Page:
And regenerative organic agriculture isn’t anything new: humans have farmed in this way for generations, with proven results. The only new thing is the scientific validation that these practices can significantly impact the effect of climate change. Some of these studies are composed of more than thirty years of data, and new studies, such as the Tropical Farming Systems Trial (TFST) in Costa Rica, are bringing in thought-provoking results all the time.
While the ultimate goal should perhaps be decarbonizing the economy, there’s little chance of that occurring before an unacceptable level of warming gets locked in. That’s why interim steps such as working toward conscientious regenerative organic agriculture could make all the difference in minimizing climate change in the future.
Early this week, the Obama administration unveiled historic environmental rules to cut carbon pollution from power plants by 30% by 2030. The rules, announced formally by the Environmental Protection Agency, are the first time any president has moved to regulate carbon pollution from power plants – the largest single source of carbon dioxide emissions that cause climate change.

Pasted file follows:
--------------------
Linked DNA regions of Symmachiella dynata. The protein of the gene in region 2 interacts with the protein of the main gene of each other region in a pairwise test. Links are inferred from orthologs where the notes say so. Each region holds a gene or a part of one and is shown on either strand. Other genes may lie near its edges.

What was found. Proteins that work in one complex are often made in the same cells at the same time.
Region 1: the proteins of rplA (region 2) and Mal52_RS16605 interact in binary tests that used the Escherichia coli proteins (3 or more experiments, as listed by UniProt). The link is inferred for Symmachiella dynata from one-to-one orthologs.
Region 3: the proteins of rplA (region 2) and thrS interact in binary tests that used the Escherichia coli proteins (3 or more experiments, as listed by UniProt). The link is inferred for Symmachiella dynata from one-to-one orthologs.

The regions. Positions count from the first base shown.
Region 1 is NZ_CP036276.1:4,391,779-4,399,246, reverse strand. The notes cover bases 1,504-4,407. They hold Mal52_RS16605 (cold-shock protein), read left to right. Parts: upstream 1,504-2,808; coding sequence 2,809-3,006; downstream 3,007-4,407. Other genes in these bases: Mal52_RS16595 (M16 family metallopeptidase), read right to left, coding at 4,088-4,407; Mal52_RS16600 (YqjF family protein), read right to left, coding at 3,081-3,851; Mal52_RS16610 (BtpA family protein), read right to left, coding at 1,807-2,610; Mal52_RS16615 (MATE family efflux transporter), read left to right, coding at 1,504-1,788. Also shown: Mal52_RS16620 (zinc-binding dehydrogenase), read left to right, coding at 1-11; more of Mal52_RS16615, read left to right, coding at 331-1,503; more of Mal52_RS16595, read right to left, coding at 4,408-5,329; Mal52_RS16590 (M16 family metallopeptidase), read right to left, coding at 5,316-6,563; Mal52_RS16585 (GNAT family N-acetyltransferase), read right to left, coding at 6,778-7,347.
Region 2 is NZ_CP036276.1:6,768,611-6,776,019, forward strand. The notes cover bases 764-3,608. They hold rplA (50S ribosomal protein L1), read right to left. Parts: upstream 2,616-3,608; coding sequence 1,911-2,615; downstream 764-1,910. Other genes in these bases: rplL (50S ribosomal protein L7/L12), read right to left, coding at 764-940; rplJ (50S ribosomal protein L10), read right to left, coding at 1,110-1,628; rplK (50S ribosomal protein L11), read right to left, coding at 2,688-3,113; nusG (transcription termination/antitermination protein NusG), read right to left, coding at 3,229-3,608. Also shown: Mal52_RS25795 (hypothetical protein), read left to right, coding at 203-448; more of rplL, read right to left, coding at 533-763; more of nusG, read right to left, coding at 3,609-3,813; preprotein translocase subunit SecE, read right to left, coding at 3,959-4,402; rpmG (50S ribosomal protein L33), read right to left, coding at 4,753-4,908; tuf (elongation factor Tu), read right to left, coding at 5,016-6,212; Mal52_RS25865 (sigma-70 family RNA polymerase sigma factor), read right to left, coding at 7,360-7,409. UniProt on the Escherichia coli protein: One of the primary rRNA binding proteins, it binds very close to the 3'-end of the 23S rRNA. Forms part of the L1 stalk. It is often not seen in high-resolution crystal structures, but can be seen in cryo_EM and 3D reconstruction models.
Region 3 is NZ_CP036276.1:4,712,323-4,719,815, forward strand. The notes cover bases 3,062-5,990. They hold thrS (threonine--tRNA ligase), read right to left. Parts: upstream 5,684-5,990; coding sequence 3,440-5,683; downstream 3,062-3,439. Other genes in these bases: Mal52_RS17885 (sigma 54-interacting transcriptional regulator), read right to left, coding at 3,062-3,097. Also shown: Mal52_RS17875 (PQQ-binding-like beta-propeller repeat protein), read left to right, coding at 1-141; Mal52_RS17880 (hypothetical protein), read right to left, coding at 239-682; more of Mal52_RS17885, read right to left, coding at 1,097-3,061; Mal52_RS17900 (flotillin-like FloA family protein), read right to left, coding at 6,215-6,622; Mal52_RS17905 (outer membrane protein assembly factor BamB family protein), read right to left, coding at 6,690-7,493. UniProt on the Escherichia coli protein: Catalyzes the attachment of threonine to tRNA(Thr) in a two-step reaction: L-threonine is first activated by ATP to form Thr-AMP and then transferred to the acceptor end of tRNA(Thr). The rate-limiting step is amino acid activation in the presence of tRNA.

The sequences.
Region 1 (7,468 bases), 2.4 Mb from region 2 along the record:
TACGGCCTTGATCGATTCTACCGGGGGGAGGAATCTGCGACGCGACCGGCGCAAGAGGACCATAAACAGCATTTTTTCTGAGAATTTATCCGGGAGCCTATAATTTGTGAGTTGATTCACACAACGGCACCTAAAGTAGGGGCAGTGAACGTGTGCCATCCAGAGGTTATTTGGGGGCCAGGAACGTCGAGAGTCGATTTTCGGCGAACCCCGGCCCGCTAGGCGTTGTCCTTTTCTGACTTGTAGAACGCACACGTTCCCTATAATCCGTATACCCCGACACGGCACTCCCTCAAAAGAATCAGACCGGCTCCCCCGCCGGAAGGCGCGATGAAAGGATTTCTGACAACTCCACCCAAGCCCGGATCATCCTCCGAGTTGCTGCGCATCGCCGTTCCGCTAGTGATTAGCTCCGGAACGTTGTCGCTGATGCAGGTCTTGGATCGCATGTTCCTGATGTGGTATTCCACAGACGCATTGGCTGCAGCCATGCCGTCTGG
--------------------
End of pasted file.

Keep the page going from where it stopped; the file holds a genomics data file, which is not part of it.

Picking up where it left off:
“For the sake of our families’ health and our kids’ future, we have a moral obligation to act on climate,” EPA Administrator Gina McCarthy said. “When we do, we’ll turn risks on climate into business opportunity. We’ll spur innovation and investment, and we’ll build a world-leading clean energy economy.”
The proposed rules also would result in reductions in particle pollutions, nitrogen oxides and sulfur dioxide by more than 25 percent, which EPA officials say would prevent in 6,600 premature deaths and 150,000 asthma attacks in children per year once fully implemented. The health improvements also would result in the avoidance of 490,000 missed work or school days, which the EPA says equals savings of $93 billion a year.